Invest in Relationships

What an honour and privilege it is to be made SCA President for 2010-11.

As a member of SCA and being involved in various committees, I have made many friends and developed relationships which have informed my practice and developed my skills.

In social care the basis of all we do depends on relationships – our relationships with those who use our services, carers and families, staff, other social care agencies, inspecting and commissioning bodies and so on.

Relationships take many forms – organisational, interpersonal and group. Every relationship is different and unique. Relationships are important because they can influence a broad range of outcomes, but they are also significant in and of themselves and no ‘one size fits all’ can be prescribed.

The Salvation Army recently produced a report called The Seeds of Exclusion which looked at the main causes leading to homelessness. The results showed emphatically that the main causes of homelessness were not addictions, mental health breakdown or poverty. Although these are part of the picture, the single main cause of homelessness was relationship breakdown.

Relationships shape us. Sir Jonathan Sacks, the Chief Rabbi, once said, “It is the quality of our relationships that, more than anything else, determines our happiness, fulfilment and the sense of a life well lived”.

If we are to support those in our services to have a “sense of a life well lived” then our main business needs to be relationships. Relationships need to be the building blocks of our support and care delivery.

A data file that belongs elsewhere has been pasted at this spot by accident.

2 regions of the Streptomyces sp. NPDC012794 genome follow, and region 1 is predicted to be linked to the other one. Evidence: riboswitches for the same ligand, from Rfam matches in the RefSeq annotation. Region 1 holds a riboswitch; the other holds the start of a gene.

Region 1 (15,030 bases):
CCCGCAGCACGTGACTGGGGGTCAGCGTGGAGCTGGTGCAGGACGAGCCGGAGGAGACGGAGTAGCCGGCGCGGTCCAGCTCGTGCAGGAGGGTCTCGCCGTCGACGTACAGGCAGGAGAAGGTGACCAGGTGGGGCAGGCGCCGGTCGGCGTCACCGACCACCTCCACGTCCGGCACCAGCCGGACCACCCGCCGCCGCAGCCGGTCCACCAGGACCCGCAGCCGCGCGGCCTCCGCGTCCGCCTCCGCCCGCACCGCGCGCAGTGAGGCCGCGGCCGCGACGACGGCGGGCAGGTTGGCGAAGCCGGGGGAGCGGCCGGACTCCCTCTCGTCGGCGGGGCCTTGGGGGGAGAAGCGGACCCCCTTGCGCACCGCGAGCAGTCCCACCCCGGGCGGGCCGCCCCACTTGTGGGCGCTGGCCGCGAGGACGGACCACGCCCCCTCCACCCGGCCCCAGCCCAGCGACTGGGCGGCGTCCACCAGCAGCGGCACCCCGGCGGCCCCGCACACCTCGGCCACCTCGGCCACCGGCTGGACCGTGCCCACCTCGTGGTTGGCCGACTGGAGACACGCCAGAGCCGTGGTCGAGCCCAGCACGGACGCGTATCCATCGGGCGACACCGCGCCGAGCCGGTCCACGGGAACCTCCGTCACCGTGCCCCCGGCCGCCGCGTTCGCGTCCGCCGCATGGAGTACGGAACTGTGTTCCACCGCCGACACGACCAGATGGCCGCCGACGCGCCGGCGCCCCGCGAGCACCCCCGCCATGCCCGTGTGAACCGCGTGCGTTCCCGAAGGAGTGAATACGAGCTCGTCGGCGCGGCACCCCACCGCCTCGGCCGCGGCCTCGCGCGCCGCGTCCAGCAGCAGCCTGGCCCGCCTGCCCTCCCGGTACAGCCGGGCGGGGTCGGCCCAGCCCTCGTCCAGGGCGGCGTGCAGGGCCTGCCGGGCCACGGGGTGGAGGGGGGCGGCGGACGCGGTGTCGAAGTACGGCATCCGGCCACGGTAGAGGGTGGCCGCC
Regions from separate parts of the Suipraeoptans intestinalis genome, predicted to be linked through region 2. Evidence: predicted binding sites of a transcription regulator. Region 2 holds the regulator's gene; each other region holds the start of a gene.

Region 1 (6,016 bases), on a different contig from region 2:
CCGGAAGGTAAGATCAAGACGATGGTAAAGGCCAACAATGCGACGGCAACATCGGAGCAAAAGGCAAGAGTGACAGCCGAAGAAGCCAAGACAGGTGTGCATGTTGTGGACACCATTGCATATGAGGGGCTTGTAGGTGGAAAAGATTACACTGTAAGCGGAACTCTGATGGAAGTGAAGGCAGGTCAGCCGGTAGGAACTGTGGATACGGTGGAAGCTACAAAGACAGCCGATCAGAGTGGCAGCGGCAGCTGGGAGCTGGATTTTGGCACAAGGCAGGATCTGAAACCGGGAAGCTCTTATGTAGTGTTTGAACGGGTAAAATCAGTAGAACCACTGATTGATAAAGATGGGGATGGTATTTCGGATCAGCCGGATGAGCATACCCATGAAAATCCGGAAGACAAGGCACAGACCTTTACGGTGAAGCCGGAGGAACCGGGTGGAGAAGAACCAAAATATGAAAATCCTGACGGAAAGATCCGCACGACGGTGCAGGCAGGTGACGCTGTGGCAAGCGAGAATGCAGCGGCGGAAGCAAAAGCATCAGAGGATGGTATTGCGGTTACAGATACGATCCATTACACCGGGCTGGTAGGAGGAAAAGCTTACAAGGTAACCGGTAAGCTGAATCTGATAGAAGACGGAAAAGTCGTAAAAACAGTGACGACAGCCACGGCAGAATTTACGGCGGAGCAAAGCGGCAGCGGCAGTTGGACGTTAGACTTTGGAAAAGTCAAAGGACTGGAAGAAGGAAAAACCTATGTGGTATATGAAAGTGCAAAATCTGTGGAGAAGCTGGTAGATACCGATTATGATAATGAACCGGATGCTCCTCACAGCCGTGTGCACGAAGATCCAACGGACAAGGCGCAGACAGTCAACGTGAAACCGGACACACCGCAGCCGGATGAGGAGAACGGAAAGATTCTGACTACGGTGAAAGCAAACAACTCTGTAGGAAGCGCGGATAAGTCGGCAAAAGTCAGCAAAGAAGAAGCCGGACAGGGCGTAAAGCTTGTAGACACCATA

That is the reason I have taken Relationships as my presidential theme for 2010-11.  As I travel throughout the country this year visiting various projects I will be encouraging all who work in social care to “Invest in Relationships”.

Developing relationships is what SCA has always been about. It is through relationships that people’s needs are met. SCA has just celebrated its sixtieth anniversary and building on this wonderful foundation I believe there are various needs that SCA can help meet.

As an organisation there is a need to

  • adapt to the changes occurring in social care
  • support and encourage best practice
  • be at the forefront of practice development
  • respond to national consultation documents
  • be in a position to influence decision making/makers and have input into social policies
  • support practitioners in adapting to new ways of working
  • help develop a skilled workforce through continuous learning and professional development
  • support service delivery in times of financial constraint
  • develop relationships and promote partnership working with other agencies

Relationships are at the heart of the value base that underpins all that SCA does in promoting the respect for and the worth and dignity of all service users who use our services.

I urge all of you to “Invest in Relationships” in whatever part of social care you work in.

Nancy Hamilton took up office as President of the Social Care Association at the Annual Seminar; she works for the Salvation Army as a Compliance and Monitoring Officer.

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